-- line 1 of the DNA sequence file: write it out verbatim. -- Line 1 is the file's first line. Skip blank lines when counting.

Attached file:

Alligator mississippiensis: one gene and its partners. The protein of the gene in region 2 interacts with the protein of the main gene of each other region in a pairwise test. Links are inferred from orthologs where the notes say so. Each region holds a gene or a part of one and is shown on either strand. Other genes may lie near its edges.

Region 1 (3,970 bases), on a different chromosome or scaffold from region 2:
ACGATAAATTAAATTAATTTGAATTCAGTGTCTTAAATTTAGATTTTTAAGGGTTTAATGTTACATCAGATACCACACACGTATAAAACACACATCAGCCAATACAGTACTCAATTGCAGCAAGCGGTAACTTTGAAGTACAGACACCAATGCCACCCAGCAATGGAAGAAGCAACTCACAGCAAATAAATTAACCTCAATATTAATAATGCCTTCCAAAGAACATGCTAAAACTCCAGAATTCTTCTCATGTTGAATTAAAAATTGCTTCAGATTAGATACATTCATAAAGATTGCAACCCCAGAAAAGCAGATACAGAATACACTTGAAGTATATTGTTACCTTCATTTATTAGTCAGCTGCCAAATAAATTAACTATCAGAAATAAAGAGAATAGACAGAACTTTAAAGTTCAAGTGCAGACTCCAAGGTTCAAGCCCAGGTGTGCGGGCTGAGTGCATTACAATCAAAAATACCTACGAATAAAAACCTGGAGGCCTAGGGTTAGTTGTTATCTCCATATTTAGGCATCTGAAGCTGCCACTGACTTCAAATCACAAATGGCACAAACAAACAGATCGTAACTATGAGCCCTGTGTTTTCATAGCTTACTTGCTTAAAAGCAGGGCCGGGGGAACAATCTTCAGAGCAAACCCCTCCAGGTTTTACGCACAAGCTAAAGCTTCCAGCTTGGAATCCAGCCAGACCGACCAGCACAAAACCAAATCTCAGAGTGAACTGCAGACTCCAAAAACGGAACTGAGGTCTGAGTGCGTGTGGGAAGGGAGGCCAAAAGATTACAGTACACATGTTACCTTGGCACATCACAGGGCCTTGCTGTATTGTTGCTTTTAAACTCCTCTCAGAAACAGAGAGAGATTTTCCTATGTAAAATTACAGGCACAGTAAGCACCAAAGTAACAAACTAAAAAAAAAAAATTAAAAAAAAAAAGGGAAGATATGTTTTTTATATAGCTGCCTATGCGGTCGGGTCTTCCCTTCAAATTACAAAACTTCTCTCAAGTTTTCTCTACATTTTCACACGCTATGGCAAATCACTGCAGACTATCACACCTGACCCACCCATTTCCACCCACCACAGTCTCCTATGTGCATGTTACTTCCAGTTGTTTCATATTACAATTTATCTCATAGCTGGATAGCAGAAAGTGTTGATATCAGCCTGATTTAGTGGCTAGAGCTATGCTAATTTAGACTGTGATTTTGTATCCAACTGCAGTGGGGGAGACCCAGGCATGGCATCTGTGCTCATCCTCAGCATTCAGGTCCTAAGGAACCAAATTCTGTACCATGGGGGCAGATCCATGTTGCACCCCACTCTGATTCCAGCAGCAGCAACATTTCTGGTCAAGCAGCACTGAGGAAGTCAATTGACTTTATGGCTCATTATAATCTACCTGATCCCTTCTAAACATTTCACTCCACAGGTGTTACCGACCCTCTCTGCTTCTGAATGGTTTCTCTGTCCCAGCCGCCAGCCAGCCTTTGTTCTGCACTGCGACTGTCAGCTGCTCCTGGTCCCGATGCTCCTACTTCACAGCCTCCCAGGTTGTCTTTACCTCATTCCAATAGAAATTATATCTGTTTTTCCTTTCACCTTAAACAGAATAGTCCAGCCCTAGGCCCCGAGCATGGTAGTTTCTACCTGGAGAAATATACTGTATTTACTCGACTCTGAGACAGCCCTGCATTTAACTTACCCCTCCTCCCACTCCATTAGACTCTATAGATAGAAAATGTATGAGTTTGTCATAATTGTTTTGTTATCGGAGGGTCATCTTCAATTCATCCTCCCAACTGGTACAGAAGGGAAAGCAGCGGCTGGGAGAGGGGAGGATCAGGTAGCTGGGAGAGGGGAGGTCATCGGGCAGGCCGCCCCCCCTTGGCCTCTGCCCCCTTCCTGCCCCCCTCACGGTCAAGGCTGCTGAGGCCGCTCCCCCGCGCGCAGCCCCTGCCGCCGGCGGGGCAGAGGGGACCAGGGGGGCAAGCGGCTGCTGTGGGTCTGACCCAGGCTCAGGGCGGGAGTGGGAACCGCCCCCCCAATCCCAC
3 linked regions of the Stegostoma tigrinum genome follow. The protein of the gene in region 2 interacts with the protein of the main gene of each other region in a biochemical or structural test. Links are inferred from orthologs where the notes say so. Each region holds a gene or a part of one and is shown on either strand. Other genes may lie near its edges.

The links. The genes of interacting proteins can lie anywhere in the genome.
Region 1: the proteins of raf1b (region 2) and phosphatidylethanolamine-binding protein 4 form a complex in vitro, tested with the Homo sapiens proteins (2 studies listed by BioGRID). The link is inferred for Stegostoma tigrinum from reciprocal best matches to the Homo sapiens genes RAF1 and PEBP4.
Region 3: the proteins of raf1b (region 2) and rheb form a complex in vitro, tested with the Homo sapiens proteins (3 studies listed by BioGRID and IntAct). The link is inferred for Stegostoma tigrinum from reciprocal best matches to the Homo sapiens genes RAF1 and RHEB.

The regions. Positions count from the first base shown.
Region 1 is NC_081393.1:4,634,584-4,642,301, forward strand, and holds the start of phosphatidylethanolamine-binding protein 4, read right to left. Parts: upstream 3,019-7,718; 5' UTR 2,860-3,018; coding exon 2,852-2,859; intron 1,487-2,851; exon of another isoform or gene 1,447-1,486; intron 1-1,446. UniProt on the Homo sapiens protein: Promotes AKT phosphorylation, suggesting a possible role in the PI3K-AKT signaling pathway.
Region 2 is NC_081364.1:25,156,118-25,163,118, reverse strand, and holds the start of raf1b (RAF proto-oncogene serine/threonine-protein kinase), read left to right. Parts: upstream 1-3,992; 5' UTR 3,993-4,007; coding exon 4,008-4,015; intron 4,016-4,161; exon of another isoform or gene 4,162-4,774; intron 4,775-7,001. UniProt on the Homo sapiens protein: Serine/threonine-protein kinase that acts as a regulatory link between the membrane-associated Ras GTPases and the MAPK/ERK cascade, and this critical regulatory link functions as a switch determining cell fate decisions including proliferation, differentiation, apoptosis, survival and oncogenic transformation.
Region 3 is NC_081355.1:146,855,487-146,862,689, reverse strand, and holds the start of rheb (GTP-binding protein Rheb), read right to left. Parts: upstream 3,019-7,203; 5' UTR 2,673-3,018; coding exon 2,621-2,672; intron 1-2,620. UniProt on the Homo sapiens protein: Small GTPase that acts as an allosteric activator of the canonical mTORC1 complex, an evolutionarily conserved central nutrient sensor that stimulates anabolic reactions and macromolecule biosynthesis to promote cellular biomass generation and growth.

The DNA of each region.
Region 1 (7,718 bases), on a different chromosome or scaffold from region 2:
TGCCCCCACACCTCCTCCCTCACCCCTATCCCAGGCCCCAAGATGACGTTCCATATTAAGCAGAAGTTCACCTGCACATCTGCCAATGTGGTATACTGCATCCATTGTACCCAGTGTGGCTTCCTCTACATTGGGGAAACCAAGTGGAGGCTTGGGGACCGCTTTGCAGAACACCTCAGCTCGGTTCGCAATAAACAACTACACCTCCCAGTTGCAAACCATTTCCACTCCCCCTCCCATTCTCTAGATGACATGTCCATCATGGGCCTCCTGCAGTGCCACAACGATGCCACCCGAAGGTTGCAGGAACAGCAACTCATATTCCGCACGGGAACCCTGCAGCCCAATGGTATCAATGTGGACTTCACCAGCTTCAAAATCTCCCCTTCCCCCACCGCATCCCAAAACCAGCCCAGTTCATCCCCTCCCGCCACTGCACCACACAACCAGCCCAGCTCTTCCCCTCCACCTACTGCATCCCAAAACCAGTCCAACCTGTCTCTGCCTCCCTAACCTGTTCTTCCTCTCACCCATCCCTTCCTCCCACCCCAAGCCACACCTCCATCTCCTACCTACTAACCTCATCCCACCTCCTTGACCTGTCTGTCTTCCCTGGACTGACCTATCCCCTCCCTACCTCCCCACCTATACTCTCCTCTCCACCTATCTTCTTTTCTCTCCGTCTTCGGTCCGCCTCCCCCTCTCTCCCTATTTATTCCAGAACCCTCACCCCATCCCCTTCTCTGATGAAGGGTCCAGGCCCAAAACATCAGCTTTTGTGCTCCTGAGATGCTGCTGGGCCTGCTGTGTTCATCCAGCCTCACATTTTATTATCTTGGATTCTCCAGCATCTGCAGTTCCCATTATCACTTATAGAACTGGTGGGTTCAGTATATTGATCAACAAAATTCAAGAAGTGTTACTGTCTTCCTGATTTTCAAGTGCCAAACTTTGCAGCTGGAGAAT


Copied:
Alligator mississippiensis: one gene and its partners. The protein of the gene in region 2 interacts with the protein of the main gene of each other region in a pairwise test. Links are inferred from orthologs where the notes say so. Each region holds a gene or a part of one and is shown on either strand. Other genes may lie near its edges.